Howard and the union argue that money for the pay raise is mostly a matter of priorities, that Jackson could, if he wanted to badly enough, cut back a bit on airport funding, water and sewer funding, and some other projects to shift money into a pay raise.
There are some close to Jackson who agree the mayor could try to do that. But they argue that the politics of the city, including strong anti-union feelings, the possibility of a 12-to-6 defeat by the city council on requests for money transfers, and howls of protest from Atlanta whites if airport or water funds are tampered with, make those choices even less acceptable politically.
The union has been asking for more money for a year now and voted to strike last July, but called that strike off after Jackson promised to do everything he could to find the funds.
The latest demand is 50 cents more an hour, or about $1,000 more a year.
Things are so sticky that the AFSCME accuses Jackson of using his reputation as a black liberal and a former labor lawyer to cover up the exploitation of city workers. Jackson accuses the AFSCME of making impossible demands on him because the union figured that, as a black mayor, he would be so protective of his reputation that he would give in rather than fight.
Although they won't admit it publicly, some national AFSCME officials are asking the same question Jackson asked: why did they strike? With only 1,290 employees organized out of 2,736 in AFSCME jurisdiction, and a solid support core of only 500 to 600, they knew even a well-planned strike would be difficult to win. And this one, they say, was not very well planned.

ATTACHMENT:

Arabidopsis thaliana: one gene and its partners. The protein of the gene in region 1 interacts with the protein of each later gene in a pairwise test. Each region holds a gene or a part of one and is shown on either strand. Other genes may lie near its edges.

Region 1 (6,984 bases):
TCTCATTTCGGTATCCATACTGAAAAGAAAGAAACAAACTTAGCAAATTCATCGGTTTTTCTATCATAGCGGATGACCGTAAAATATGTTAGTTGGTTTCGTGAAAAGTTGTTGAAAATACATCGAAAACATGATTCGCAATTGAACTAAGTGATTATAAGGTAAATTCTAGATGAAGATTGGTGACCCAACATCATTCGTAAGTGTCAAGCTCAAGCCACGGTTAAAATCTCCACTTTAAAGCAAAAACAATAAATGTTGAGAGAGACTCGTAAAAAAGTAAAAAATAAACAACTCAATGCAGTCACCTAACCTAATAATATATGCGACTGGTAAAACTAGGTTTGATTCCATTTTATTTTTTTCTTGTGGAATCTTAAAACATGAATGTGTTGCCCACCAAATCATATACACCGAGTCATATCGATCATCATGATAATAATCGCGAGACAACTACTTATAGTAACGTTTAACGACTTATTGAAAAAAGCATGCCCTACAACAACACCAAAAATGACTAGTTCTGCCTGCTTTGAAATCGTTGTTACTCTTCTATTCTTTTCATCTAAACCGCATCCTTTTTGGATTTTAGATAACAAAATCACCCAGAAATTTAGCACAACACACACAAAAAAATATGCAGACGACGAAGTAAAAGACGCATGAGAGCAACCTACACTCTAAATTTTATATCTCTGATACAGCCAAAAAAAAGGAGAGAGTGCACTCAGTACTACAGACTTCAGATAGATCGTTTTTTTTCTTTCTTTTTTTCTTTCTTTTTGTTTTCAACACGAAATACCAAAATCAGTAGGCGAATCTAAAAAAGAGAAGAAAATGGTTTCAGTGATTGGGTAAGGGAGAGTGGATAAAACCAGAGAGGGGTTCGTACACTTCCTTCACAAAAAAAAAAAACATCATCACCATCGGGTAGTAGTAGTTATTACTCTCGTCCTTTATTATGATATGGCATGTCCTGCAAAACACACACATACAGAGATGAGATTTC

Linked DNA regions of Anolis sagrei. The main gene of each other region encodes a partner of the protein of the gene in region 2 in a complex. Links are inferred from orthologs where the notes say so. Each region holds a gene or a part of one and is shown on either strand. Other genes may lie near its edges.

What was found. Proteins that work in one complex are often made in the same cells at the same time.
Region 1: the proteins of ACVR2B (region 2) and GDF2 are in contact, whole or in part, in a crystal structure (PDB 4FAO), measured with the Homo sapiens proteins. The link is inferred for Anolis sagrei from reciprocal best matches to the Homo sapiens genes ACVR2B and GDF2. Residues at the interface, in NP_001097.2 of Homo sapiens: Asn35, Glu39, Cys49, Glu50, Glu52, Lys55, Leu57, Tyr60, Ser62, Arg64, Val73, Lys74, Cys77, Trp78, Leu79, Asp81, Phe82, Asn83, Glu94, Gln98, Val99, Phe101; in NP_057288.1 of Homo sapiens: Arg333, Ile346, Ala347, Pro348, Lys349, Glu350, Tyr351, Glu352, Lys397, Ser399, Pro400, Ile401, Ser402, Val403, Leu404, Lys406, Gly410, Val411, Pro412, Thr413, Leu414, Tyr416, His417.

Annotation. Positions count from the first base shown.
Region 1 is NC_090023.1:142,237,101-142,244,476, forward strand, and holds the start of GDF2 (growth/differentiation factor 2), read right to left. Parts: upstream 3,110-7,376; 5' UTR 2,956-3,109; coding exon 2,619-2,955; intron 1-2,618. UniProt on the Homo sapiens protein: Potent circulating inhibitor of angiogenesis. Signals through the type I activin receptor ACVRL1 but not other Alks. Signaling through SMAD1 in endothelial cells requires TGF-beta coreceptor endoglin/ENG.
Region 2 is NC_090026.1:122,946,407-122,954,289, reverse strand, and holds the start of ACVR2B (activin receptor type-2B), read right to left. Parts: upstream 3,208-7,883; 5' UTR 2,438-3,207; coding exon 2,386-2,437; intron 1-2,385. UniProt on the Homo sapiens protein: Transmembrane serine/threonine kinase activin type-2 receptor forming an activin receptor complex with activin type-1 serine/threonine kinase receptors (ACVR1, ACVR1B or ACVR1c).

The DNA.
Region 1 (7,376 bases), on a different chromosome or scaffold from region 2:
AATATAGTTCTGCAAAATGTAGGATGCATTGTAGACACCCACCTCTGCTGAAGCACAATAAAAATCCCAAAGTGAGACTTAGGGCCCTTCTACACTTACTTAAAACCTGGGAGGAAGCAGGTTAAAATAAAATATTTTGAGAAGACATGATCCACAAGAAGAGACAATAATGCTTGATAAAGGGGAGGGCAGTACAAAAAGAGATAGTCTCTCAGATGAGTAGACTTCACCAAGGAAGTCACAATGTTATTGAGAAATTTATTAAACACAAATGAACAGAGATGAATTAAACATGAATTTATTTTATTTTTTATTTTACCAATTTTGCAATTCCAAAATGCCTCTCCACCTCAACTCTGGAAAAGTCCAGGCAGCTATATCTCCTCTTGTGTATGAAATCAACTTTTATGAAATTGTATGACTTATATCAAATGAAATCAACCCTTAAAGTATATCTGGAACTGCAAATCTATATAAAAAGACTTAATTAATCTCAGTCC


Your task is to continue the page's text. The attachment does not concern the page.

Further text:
Their public answer is that the workers "may be a minority of the work force, but they're deep felt, bitter people," said one union official.
The strike did begin almost as a wildcat, with some 150 or so workers visiting City Hall, having a confrontation, with the mayor, and voting on the spot, and almost unanimously, to walk out the next day.
There is no indication that national AFSCME officials tried to discourage a walkout, even though Jackson had said during the strike threat in July that he would fire those who left their jobs. Georgia law prohibits governments from negotiating contracts with unions. Jackson has used the fact that he consults with unions as an example of how pro-union he is.
Atlanta is not considered a city friendly to labor. The Chamber of Commerce says only a very small proportion of Atlanta workers are organized, and those that are have given only perfunctory and lakewarm support to the strike.
Jackson's get-tough policy may have increased his popularity in the short run. A very unusual coalition has risen to support him. It ranges from Dr. Martin Luther King Sr., father of the slain civil rights leader, and the heads of the local NAACP and Urban League chapters, to a host of business leaders tied to the Chamber of Commerce.
Dr. King has said he knows the city doesn't have the money.
The chamber, which for 40 years virtually owned City Hall and dictated every major political and economic decision, has been cool toward Jackson during much of his term. Jackson was busy trying to reassert the independence of the mayor, trying to reach out for advice to other groups, and business leaders complained they weren't being consulted enough.